PubMed Central  CAS  PubMed  Google Scholar 

  24. Wills JW, Cameron CE, Wilson CB, Xiang Y, Bennett RP, Leis J: An assembly domain of the Rous sarcoma virus Gag protein required late in budding. J Virol. 1994, 68: 6605-6618.

    PubMed Central  CAS  PubMed  Google Scholar 

  25. Chance MR, Sagi I, Wirt MD, Frisbie SM, Scheuring E, Chen E, Bess JWJ, Henderson LE, Arthur LO, South TL, et al: Extended x-ray absorption fine structure studies of a retrovirus: equine infectious anemia virus cysteine arrays are coordinated to zinc. Proc Natl Acad Sci U S A. 1992, 89: 10041-10045.

    Article  PubMed Central  CAS  PubMed  Google Scholar 

  26. Bowzard JB, Bennett RP, Krishna NK, Ernst SM, Rein A, Wills JW: Importance of basic residues in the nucleocapsid sequence for retrovirus Gag assembly and complementation rescue. J Virol. 1998, 72: 9034-9044.

    PubMed Central  CAS  PubMed  Google Scholar 

  27. Freed EO: Viral late domains. J Virol. 2002, 76: 4679-4687. 10.1128/JVI.76.10.4679-4687.2002.

    Article  PubMed Central  CAS  PubMed  Google Scholar 

  28. Cheslock SR, Poon DTK, Fu W, Rhodes TD, Henderson LE, Nagashima K, McGrath CF, Hu WS: Charged Assembly Helix Motif in Murine Leukemia Virus Capsid: an Important Region for Virus Assembly and Particle Size Determination. J Virol. 2003, 77: 7058-7066. 10.1128/JVI.77.12.7058-7066.2003.

    Article  PubMed Central  CAS  PubMed  Google Scholar 

  29. Mortuza GB, Haire LF, Stevens A, Smerdon SJ, Stoye JP, Taylor IA: High-resolution structure of a retroviral capsid hexameric amino-terminal domain. Nature. 2004, 431: 481-485. 10.1038/nature02915.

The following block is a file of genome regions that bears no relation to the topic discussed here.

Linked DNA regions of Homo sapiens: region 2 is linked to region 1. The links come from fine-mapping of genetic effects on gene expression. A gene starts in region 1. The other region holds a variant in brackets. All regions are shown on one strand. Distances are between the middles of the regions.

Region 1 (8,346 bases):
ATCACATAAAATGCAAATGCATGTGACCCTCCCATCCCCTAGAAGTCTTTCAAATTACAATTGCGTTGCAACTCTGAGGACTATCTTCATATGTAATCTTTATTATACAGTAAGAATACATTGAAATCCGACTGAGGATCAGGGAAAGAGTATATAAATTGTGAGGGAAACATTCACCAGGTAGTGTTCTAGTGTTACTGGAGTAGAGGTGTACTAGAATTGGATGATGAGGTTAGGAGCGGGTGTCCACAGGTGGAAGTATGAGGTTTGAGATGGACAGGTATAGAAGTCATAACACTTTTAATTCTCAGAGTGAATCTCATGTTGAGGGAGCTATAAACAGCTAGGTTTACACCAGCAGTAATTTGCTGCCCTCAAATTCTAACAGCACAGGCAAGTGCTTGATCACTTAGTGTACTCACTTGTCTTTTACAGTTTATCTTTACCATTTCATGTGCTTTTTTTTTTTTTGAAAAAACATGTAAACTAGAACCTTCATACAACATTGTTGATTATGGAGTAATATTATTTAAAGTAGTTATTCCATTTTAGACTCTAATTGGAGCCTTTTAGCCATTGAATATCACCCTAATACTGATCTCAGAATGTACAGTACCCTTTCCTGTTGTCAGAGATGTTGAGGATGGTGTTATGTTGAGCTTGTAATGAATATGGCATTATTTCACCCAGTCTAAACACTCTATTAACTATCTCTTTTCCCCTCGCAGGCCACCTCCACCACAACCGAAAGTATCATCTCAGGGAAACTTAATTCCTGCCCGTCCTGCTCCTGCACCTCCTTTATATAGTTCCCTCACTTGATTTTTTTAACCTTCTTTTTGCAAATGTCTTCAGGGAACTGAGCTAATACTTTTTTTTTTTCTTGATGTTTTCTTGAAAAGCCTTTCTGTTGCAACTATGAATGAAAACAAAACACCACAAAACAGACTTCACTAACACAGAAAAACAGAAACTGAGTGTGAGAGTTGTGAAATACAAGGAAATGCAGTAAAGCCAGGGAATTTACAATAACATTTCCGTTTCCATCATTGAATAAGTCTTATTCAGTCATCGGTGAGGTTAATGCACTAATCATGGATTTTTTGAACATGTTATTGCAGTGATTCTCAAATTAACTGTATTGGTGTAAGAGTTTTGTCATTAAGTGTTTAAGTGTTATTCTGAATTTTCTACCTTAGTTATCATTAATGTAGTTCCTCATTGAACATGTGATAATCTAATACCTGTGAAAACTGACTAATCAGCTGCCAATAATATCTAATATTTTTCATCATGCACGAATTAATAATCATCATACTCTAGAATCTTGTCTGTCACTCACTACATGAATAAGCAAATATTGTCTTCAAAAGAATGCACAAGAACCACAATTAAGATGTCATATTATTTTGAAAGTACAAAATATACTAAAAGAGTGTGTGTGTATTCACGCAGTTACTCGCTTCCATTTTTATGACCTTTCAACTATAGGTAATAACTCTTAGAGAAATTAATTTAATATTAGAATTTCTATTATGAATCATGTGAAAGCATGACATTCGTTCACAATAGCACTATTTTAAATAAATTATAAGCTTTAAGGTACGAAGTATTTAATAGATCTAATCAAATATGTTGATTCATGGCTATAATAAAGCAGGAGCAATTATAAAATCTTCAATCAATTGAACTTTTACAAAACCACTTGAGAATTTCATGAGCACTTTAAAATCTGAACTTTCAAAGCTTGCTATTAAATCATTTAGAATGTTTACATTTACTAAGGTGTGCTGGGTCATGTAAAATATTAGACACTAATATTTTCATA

Article  CAS  PubMed  Google Scholar 

  30. Kikonyogo A, Bouamr F, Vana ML, Xiang Y, Aiyar A, Carter C, Leis J: Proteins related to the Nedd4 family of ubiquitin protein ligases interact with the L domain of Rous sarcoma virus and are required for gag budding from cells. Proc Natl Acad Sci U S A. 2001, 98: 11199-11204. 10.1073/pnas.201268998.

    Article  PubMed Central  CAS  PubMed  Google Scholar 

  31. Jern P, Sperber GO, Ahlsen G, Blomberg J: Sequence variability, gene structure, and expression of full-length human endogenous retrovirus h. J Virol. 2005, 79: 6325-6337. 10.1128/JVI.79.10.6325-6337.2005.

    Article  PubMed Central  CAS  PubMed  Google Scholar 

  32. Petropoulos C: Retroviral Taxonomy, Protein Structures, Seqiences, and Genetic Maps. Retroviruses. Edited by: Coffin JM, Hughes SH and Varmus HE. 1997, New York, NY, USA, Cold Spring Harbor Laboratory Press, 757-805.

    Google Scholar 

  33. Baldo AM, McClure MA: Evolution and horizontal transfer of dUTPase-encoding genes in viruses and their hosts. J Virol. 1999, 73: 7710-7721.

    PubMed Central  CAS  PubMed  Google Scholar 

  34. Mayer J, Meese EU: Presence of dUTPase in the various human endogenous retrovirus K (HERV-K) families. J Mol Evol. 2003, 57: 642-649. 10.1007/s00239-003-2514-6.

    Article  CAS  PubMed  Google Scholar 

  35. Benit L, De Parseval N, Casella JF, Callebaut I, Cordonnier A, Heidmann T: Cloning of a new murine endogenous retrovirus, MuERV-L, with strong similarity to the human HERV-L element and with a gag coding sequence closely related to the Fv1 restriction gene. J Virol. 1997, 71: 5652-5657.

    PubMed Central  CAS  PubMed  Google Scholar 

  36. Benit L, Lallemand JB, Casella JF, Philippe H, Heidmann T: ERV-L elements: a family of endogenous retrovirus-like elements active throughout the evolution of mammals. J Virol. 1999, 73: 3301-3308.

    PubMed Central  CAS  PubMed  Google Scholar 

  37. Medstrand P, Lindeskog M, Blomberg J: Expression of human endogenous retroviral sequences in peripheral blood mononuclear cells of healthy individuals. J Gen Virol. 1992, 73 ( Pt 9): 2463-2466.